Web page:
The Wedding Feast at Cana, Paolo Veronese (1528–1588), 1563; Louvre

Fr Neil’s homily for the Second Sunday after Epiphany, 16 January 2022

To each is given the manifestation of the Spirit for the common good.¹

The last few Sundays and those to follow carry a theme of epiphany — a revealing of who Christ is. The Nativity shows Christ to be the long-expected new-born Davidic king; his Baptism that he is both Son of God and the anointed Messiah. Today at the wedding in Cana, Christ is revealed as the spouse of the people of God in the eternal kingdom.

It is not insignificant that Scripture opens with the union in marriage of Adam and Eve in the garden and ends with the language of the marriage supper of the Lamb in the new kingdom in the book of Revelation.

Marriage as a means of speaking about the relationship with God and his people is profound and revealing. It speaks of a covenant relationship. Promises are exchanged and received. This language about God is revolutionary. People may have been use to the image of the Almighty rightly imposing a set of demands that they were to follow if they wished for his blessing and to remain his people. The wedding imagery, however, speaks of intimate self-giving, an act of loving faithfulness that God embarks upon in relationship to his people.

It is why, in Isaiah, we hear the promised blessing using language that says, “your land shall no more be called Desolate (‘barren’); but you shall be called My delight is in her, and your land married (‘fruitful’).”² They were not to be a people without a God but to be in a relationship with a God who holds them as close to his heart, with a commitment as great as a husband to a wife.

The use of such profound intimacy stresses another implication. Marriage is the established context within which life is born, nourished and flourishes. We are back to our baptisms where we are reborn into the family of God, and the Church is seen as the mother who brings us into this our new family.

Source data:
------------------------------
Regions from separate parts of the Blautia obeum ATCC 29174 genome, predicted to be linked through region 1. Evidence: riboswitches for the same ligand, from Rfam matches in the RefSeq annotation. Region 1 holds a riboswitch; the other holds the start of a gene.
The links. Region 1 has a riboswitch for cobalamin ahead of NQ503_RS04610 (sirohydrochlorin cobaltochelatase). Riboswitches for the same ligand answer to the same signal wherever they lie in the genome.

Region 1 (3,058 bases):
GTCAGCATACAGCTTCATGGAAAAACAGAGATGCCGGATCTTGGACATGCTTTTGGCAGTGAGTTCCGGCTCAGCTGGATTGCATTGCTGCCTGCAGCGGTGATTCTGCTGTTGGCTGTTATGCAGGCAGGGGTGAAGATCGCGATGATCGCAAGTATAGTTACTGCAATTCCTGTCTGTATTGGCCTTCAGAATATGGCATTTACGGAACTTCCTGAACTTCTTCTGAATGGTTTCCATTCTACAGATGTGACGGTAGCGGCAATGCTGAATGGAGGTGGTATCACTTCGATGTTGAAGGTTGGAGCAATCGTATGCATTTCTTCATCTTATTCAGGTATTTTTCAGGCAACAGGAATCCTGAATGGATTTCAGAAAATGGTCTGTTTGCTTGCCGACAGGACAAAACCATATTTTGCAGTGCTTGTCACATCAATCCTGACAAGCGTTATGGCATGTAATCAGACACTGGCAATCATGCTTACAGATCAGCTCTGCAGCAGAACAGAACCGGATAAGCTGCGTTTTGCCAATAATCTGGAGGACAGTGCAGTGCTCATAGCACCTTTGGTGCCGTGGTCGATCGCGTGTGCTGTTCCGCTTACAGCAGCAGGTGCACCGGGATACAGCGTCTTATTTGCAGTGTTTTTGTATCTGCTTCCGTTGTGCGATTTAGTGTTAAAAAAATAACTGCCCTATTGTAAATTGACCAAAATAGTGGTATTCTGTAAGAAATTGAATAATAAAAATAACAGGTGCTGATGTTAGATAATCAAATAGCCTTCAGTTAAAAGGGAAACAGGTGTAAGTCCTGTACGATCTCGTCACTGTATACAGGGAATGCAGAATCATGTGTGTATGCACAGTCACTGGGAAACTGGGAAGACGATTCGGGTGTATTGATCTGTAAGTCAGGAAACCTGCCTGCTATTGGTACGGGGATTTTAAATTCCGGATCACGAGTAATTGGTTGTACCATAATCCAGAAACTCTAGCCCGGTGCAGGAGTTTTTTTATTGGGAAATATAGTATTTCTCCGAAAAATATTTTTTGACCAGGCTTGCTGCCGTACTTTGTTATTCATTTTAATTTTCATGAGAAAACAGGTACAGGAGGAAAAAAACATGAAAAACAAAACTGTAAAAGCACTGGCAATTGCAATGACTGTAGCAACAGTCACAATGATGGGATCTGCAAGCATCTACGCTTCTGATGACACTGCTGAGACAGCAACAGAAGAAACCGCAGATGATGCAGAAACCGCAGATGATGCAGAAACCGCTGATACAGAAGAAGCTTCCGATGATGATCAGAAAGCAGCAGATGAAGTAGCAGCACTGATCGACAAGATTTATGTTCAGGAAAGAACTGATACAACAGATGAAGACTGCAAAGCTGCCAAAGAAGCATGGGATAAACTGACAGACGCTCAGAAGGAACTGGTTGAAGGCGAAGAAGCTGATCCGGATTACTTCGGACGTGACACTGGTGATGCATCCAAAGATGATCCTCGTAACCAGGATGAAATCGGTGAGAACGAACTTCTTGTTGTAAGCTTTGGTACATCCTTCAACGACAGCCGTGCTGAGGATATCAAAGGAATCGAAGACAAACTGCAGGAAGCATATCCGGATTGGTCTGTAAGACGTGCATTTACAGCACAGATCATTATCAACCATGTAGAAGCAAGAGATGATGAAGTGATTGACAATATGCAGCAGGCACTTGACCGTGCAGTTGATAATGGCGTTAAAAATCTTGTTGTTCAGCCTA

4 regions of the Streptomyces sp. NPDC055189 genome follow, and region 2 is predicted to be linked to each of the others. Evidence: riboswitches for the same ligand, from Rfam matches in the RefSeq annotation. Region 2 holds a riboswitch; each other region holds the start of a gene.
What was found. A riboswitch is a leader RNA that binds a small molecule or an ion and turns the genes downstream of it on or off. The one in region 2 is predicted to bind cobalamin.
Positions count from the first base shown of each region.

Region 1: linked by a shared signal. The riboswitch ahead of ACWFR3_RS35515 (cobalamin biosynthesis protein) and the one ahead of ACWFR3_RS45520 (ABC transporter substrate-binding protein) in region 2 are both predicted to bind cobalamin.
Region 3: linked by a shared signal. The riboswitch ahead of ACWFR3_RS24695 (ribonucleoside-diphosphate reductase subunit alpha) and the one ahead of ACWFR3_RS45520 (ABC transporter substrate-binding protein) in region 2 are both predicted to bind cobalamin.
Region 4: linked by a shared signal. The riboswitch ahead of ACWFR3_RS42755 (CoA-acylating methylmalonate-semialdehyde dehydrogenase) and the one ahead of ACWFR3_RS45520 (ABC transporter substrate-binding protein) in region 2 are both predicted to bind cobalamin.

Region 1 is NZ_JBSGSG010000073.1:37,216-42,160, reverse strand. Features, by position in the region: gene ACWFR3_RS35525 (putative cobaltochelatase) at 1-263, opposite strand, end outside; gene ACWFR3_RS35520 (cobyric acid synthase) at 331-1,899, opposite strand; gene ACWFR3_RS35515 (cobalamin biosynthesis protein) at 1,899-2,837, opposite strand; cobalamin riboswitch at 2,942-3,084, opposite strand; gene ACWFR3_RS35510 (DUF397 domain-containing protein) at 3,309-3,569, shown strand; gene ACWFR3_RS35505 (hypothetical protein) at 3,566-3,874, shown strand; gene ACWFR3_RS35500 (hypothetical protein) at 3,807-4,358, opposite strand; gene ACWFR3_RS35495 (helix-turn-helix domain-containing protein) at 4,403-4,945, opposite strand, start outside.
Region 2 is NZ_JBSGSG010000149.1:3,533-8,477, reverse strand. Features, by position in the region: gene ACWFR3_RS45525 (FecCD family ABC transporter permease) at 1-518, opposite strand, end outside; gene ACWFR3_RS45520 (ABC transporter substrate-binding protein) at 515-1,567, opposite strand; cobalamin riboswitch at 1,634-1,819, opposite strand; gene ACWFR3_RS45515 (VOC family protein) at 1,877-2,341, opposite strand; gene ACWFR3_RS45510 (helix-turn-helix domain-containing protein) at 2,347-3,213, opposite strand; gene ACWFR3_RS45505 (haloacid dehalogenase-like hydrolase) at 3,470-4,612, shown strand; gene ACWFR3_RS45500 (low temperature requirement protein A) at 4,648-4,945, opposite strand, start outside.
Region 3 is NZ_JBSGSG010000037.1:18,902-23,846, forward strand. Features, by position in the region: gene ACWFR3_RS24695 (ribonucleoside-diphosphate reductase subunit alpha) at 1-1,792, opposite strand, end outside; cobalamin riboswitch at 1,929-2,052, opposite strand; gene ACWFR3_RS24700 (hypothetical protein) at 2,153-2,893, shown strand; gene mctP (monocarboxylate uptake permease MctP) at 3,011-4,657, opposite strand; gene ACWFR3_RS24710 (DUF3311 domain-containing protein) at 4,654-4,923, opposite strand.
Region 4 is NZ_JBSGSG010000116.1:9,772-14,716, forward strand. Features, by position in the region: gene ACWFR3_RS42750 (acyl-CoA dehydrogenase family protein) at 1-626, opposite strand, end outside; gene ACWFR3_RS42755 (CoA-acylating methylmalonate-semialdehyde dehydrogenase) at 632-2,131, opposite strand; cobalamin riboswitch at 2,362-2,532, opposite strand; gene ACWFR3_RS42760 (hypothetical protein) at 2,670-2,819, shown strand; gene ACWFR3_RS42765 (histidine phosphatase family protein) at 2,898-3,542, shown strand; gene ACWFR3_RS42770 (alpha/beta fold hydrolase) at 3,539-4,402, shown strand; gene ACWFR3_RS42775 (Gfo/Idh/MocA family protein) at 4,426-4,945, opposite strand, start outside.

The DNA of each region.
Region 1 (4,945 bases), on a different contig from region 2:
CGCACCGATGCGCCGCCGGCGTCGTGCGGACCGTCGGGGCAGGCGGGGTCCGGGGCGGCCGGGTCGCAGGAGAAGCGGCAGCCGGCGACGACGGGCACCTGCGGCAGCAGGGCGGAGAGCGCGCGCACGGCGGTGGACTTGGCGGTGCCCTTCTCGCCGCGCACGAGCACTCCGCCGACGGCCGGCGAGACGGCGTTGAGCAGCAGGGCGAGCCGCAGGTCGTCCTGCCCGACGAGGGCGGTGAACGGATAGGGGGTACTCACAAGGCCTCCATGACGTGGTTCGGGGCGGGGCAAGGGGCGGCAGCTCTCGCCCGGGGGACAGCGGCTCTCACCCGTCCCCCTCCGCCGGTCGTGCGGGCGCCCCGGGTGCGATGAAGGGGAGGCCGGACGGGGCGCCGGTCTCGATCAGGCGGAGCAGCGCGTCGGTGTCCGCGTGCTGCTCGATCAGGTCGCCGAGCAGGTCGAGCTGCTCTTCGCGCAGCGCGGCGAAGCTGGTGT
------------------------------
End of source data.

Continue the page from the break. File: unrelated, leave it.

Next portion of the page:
If we are sons and daughters of God it is because by our baptism, we are betrothed to Christ, as a member of the Church, his bride. By covenant we are married into the family of God.

The wedding at Cana is so much more than a story of an awkward social situation. A situation to which Christ comes to the rescue by providing enough booze for the party to carry on — after all we have to remember that this isn’t 10 Downing Street!

There is a powerful meditation alone on the final words of our Blessed Lady: “Do what ever he tells you.”³ However the significance of the water turned into wine reveals that this new wine, that Jesus pours out at today’s feast, is the gift of the Holy Spirit given to His bride and body, the Church.

It is this very same gift that Paul is speaking about in today’s Epistle. The bride of Christ is enriched with many blessings of both the fruits and gifts of this new life in the Spirit. They are given to animate our life in him and to provide a spiritual environment in which all members of the family are able to flourish.

Paul is speaking to a divided community in Corinth who are rather smug about the manifestation of the spiritual gifts they have received. Rather than building up people they use them to differentiate between people, to victimise certain groups, and feed their own ego and pride. There is nothing new under the sun.

Paul is adamant that the gifts of Christ, given to his bride, the Church, are meant for the common good and building up of the community of faith, our brothers and sisters in Christ.

Our relationship with Christ is intensely personal as heart speaks to heart⁴. We experience within our very souls Christ’s saving love. His call to follow him as a disciple can only be answered by a personal decision. However, that faith cannot be fully lived out separated from the community of faith. Together we make up the body of Christ; together we walk, support and encourage one another on the road of faith; and together we enable the Church here in this place to be a manifestation of the bride of Christ in whom life is found.

Therefore the gifts that we receive from God are given that we might enable one another to be Church together. It is very easy to come and see what is wrong with the church, the community, indeed the priest and grumble about what it isn’t providing. Some of these insights might well be justified and need to be heard. However, there is the danger of seeing the church merely as a service provider and forgetting that it is a community of faith that stands or falls on the active commitment and genuine faith of its members.

Maybe we can begin by asking, “What gifts have I been given that I can use in this, my community, my church, my spiritual family for the nurture of the common good?”

Christ, as groom, gave everything for the sake of you and me, members of his bride, the Church. What is my appropriate loving response in return?

¹ 1 Corinthians 12:7
² Isaiah 62:4b
³ John 2:5
St Francis de Sales, letter to the Archbishop of Bourges, 5 October 1604, in Oeuvres de Saint François de Sales (1834); the motto of St John Henry Cardinal Newman